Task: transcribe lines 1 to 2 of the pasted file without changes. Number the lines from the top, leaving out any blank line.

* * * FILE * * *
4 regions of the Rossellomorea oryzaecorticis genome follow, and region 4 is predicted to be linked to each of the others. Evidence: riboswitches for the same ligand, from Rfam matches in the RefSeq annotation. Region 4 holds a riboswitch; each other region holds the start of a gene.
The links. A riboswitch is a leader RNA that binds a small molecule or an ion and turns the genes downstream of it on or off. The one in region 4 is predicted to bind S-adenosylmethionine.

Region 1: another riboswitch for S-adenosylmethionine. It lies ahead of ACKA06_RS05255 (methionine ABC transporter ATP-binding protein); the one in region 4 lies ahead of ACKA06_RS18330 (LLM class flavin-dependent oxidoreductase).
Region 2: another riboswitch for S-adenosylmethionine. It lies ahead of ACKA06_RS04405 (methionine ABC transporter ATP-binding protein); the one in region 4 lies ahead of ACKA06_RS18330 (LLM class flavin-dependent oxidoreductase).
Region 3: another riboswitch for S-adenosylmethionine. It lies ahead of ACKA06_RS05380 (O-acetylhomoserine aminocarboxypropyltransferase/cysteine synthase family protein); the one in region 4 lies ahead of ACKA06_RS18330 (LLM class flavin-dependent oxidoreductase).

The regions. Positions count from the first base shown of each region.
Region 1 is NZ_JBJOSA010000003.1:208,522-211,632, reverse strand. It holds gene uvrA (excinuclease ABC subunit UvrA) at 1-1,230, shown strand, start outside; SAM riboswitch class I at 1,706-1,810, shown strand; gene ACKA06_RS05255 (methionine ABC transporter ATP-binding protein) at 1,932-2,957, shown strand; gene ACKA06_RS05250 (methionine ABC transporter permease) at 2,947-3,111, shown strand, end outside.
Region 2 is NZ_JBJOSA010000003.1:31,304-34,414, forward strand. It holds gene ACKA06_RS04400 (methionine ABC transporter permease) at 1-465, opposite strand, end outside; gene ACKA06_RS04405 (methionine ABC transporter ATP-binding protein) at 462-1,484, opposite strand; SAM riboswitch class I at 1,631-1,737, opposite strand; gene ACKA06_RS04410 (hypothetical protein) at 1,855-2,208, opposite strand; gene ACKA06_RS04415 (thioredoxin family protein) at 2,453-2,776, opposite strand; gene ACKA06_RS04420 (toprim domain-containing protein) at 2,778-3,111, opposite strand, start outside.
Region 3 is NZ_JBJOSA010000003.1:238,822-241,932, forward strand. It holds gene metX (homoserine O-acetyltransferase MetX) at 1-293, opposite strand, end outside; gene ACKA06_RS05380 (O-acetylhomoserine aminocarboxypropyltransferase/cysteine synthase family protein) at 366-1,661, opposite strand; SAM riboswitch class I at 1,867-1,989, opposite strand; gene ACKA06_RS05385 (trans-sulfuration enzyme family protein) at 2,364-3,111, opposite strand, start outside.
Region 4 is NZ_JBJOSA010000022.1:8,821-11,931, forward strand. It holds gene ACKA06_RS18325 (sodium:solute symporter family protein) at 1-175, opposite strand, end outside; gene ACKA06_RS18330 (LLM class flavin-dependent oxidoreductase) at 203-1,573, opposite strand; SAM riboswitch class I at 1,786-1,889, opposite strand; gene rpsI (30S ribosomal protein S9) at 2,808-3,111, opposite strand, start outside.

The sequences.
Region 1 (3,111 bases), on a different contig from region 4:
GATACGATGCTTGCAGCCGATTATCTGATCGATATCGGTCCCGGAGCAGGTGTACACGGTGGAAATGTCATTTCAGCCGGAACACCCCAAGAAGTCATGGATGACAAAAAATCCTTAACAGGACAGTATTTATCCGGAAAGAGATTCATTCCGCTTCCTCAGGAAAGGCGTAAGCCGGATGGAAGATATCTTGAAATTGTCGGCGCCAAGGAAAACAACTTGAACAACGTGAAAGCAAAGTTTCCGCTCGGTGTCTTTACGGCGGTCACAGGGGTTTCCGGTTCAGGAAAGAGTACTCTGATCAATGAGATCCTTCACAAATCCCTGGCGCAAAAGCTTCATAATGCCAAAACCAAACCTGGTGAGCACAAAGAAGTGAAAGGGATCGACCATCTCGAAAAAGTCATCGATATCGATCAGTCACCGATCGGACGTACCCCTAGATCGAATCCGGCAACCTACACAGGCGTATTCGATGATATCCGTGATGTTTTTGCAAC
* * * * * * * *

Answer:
4 regions of the Rossellomorea oryzaecorticis genome follow, and region 4 is predicted to be linked to each of the others. Evidence: riboswitches for the same ligand, from Rfam matches in the RefSeq annotation. Region 4 holds a riboswitch; each other region holds the start of a gene.
The links. A riboswitch is a leader RNA that binds a small molecule or an ion and turns the genes downstream of it on or off. The one in region 4 is predicted to bind S-adenosylmethionine.